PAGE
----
Republican People's Party (CHP) İzmir deputy Birgül Ayman Güler's statement that people of Kurdish origin cannot be equal to Turks has created a new crisis within the party, with a fellow deputy resigning from his position in protest of Güler's remarks.
Worried that the controversial remarks might harm the Kurdish peace process that Turkey has recently launched, columnists strongly condemn Güler and also point out that her views are contradictory to the party's leftist image which it claims to have.
Güler's statements have greatly disturbed Kurds and Turks whose hopes for peace have recently been raised Mustafa Karaalioğlu from Star says. The ongoing peace process which we are in is more of a psychological process, he says. That is why Güler's statements might do more damage than violent acts. In other words, if we were to compare the CHP deputy's remarks with the recent murders of three Kurdish women in Paris, the former is more likely to derail the peace process. “We got it. The CHP is quite confused and in disarray right now. But Turkey has neither the power nor the patience to deal with this confusion. If the CHP won't take part in the peace process, at the very least it should curb the discriminatory and alienating wing within the party and not cast a shadow over the peace efforts,” he writes.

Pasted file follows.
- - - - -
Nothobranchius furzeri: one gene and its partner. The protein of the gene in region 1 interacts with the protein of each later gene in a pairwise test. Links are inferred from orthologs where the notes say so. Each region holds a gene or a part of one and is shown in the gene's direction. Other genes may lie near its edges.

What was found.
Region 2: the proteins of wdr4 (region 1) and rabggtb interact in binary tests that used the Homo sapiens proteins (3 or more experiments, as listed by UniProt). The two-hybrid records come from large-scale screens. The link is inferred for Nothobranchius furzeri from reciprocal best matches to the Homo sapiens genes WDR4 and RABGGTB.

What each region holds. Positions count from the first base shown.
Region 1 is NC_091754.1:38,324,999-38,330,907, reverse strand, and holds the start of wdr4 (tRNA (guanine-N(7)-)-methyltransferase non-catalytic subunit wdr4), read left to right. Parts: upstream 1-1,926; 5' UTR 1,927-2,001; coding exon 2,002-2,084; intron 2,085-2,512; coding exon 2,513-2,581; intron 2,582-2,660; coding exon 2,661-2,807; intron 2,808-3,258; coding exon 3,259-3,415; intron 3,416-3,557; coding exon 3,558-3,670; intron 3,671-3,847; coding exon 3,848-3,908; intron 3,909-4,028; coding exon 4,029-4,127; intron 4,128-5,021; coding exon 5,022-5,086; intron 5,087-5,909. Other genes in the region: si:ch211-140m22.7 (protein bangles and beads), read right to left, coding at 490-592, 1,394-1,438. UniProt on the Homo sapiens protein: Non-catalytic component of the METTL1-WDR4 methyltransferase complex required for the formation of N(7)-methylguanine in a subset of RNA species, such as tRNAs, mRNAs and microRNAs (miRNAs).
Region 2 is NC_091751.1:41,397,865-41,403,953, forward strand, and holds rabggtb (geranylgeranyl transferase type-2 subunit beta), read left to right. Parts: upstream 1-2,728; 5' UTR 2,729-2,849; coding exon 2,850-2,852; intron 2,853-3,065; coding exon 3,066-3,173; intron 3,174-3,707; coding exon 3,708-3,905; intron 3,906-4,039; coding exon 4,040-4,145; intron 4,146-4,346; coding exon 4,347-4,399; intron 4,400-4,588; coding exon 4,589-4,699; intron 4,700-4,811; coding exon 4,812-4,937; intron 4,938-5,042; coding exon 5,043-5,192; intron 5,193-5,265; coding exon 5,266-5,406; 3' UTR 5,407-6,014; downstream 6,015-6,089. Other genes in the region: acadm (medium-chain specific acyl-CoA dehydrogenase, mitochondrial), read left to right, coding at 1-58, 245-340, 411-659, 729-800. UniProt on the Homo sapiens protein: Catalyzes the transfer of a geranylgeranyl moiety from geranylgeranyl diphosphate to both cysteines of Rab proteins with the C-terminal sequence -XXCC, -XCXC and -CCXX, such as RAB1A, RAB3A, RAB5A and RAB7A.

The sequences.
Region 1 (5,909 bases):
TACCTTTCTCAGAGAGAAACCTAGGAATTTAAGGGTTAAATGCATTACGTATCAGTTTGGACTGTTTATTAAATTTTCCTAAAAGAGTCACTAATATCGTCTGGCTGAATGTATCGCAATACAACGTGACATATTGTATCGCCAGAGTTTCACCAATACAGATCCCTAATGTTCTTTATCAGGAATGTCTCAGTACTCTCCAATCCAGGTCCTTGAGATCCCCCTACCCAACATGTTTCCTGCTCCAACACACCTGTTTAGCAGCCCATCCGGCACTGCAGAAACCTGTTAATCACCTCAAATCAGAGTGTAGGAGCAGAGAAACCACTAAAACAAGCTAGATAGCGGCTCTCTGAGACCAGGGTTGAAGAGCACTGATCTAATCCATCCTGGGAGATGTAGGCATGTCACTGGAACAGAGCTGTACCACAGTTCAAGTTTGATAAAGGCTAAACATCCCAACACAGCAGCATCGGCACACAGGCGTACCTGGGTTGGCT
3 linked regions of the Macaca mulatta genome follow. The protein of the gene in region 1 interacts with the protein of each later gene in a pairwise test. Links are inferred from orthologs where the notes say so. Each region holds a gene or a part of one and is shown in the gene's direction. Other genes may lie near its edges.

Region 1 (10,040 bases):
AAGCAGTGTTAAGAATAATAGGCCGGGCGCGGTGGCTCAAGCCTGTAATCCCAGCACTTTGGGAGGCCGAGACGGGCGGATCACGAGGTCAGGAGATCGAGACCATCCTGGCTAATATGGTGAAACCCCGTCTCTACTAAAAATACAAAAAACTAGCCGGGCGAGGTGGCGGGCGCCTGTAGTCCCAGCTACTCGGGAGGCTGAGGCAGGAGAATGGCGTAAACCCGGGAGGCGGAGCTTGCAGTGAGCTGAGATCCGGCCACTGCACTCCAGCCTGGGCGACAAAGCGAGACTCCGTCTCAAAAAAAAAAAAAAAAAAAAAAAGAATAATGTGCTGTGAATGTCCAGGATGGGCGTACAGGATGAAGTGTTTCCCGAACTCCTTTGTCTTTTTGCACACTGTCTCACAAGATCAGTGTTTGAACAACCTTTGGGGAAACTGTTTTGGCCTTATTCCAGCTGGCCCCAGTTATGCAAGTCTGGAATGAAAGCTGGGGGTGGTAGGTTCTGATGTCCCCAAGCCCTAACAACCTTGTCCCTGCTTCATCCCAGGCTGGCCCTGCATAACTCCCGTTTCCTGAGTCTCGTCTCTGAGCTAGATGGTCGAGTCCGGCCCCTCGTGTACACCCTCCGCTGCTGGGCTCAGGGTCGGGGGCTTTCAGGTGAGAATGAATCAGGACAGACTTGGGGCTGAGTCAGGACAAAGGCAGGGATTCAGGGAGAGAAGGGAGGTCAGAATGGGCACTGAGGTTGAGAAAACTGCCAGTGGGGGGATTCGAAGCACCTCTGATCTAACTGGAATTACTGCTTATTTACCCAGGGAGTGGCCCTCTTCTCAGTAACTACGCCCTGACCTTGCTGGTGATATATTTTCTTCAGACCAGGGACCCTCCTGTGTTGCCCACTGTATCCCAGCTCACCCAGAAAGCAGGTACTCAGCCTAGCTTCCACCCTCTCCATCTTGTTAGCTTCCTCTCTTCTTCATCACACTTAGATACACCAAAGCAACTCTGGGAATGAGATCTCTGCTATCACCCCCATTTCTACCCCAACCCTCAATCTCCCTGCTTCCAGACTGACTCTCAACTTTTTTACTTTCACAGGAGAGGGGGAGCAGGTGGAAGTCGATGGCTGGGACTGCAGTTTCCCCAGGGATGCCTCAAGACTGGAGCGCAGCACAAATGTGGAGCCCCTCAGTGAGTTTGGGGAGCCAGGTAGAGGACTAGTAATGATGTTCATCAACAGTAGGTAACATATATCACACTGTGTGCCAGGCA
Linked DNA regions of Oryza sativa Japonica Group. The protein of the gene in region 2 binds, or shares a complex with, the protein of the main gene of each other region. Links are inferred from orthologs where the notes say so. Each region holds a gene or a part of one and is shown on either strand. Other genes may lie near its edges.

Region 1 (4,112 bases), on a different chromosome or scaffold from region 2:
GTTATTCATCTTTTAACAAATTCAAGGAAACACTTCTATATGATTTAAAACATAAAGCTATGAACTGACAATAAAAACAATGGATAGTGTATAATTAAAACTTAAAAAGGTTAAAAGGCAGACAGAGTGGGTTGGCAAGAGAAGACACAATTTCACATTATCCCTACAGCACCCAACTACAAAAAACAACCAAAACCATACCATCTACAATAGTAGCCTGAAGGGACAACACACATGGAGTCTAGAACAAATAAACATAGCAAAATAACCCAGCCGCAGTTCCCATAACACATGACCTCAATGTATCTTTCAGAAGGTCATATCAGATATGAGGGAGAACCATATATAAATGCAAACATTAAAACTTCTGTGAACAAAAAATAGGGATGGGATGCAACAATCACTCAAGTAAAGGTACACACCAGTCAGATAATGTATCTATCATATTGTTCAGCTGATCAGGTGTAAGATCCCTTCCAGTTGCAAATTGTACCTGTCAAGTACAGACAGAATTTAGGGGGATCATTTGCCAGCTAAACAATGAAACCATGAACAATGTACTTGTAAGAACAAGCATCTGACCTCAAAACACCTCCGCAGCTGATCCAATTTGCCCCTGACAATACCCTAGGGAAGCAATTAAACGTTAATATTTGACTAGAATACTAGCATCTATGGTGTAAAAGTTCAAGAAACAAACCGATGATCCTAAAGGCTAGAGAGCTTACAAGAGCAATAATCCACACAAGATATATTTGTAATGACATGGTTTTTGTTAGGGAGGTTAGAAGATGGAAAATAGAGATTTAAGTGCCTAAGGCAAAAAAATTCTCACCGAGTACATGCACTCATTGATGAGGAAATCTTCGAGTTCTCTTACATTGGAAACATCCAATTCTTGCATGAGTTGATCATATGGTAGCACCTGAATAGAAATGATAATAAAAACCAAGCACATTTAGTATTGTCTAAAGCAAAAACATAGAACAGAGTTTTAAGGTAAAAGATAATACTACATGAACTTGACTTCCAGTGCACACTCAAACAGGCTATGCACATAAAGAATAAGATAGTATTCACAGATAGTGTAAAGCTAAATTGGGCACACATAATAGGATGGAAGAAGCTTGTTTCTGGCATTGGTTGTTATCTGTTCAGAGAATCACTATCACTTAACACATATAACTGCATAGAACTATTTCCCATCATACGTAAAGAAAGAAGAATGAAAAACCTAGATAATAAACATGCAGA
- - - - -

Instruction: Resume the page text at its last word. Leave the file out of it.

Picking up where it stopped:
Koray Çalışkan, a Radikal columnist, suggests that Güler resign from the party as soon as possible. Otherwise, her racist remarks will be perceived as the viewpoint of party leader Kemal Kılıçdaroğlu and the whole party.
The columnist describes Güler's remarks as “fascist and racist.” Moreover, they are completely against the party's ideology, which is supposed to be democratic leftism. How then was a CHP deputy able to make such bold statements, he asks. The main reason for this is Kılıçdaroğlu's recent statement that his party is a nationalist party, which encouraged the conservative and nationalist wings within the party. Thus, in the face of such a big crisis, Kılıçdaroğlu should make a serious move and voice his opposition to Güler's statements. It is now within the CHP's power to overcome this crisis which will be hard to repair, but not yet impossible.
“How can we expect a party that fails to have a consensus within to unite the whole country?” Taha Akyol asks in his article in Hürriyet. According to the columnist, the struggle of the CHP stems from the party's failure to become a true social democrat party.
Taraf's Melih Altınok points to the irony of the situation, saying that if a person who has no knowledge of Turkish politics reads that a CHP deputy delivered such racist remarks while the country is discussing a law to allow suspects to use their mother tongue when testifying in court, he would think that Turkey has a government that is striving to restore Kurdish people's rights and an opposition party that deems viewing Kurds as equals to Turks to be an insult. Thus, that person would think that liberal leftist social democrats must be in power in Turkey and the opposition party must be a racist and fascist one, Altınok says.